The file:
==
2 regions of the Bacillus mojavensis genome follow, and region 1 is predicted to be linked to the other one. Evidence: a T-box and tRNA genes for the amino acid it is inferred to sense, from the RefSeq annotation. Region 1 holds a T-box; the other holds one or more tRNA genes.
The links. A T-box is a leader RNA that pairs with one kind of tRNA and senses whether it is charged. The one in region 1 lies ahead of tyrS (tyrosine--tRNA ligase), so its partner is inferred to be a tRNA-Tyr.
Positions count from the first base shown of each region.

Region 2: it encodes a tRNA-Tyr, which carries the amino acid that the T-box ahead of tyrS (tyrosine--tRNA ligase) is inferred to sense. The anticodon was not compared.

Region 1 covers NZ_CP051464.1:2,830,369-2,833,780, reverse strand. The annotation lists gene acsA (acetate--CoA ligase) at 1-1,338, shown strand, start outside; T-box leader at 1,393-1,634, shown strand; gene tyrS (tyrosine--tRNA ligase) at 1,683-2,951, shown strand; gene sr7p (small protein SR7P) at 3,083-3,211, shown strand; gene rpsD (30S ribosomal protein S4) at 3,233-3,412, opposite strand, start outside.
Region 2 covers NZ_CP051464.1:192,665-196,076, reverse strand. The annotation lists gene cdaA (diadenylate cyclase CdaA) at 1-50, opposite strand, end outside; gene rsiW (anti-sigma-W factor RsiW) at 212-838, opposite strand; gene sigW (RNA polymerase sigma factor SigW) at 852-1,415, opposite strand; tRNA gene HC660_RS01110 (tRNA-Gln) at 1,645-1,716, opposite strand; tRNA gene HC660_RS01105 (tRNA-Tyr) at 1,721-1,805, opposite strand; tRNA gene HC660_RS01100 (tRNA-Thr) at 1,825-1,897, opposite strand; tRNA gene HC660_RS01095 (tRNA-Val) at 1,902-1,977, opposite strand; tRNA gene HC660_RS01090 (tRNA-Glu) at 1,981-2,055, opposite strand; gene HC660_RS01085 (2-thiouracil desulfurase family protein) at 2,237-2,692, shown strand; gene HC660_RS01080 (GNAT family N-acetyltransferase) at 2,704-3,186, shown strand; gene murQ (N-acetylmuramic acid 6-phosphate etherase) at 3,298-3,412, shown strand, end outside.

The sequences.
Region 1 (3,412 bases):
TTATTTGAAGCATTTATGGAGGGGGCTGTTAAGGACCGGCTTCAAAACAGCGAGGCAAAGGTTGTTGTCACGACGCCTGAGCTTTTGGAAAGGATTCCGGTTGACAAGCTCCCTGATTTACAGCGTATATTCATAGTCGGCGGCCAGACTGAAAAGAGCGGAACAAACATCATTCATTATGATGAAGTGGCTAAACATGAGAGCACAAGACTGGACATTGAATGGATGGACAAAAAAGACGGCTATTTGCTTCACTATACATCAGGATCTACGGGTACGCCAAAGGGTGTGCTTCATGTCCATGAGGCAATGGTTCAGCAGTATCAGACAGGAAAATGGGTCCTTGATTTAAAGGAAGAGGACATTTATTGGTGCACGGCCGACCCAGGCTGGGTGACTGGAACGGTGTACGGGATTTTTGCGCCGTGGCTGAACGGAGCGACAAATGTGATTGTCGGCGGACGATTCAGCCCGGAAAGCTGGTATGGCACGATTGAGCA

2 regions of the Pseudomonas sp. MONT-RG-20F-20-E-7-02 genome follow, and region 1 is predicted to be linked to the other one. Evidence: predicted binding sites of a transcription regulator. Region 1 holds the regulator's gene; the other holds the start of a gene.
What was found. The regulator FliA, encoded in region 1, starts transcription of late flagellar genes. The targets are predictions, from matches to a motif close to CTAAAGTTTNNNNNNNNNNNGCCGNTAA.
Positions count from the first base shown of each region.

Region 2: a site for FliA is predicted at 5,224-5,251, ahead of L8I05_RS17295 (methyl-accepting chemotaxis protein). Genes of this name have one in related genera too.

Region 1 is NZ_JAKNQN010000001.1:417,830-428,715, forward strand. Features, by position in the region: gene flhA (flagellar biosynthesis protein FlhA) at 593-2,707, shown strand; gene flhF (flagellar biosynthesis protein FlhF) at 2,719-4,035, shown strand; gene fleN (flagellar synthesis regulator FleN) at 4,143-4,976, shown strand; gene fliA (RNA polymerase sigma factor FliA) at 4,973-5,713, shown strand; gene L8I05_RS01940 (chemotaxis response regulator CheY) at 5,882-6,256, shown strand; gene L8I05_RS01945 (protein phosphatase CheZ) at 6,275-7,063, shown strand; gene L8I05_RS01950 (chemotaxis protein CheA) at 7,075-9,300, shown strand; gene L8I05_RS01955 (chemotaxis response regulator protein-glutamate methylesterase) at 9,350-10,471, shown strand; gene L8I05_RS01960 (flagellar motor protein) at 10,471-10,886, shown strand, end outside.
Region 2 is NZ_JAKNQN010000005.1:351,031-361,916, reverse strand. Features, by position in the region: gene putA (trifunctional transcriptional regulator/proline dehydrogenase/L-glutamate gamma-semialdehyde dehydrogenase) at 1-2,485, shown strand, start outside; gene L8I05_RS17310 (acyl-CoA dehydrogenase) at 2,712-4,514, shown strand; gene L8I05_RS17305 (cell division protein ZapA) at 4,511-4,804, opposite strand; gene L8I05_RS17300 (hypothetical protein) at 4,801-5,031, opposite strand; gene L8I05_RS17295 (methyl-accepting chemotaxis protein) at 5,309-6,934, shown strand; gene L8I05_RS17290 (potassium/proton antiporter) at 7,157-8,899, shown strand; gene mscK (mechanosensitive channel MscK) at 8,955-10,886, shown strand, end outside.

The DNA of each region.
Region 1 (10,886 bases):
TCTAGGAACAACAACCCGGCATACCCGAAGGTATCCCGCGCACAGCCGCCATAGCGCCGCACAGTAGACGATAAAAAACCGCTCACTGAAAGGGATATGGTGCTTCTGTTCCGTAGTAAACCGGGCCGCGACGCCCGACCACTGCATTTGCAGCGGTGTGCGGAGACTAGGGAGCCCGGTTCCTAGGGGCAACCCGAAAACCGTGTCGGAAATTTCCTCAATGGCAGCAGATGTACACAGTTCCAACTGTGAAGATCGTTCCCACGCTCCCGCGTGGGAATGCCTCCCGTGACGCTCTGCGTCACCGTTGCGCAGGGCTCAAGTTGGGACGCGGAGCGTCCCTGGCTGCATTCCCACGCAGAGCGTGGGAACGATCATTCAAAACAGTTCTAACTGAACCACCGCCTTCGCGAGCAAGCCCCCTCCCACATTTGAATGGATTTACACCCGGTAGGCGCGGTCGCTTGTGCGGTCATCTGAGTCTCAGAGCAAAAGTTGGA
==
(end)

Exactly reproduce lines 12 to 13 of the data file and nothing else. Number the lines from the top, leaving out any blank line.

Positions count from the first base shown of each region.

Region 2: a site for FliA is predicted at 5,224-5,251, ahead of L8I05_RS17295 (methyl-accepting chemotaxis protein). Genes of this name have one in related genera too.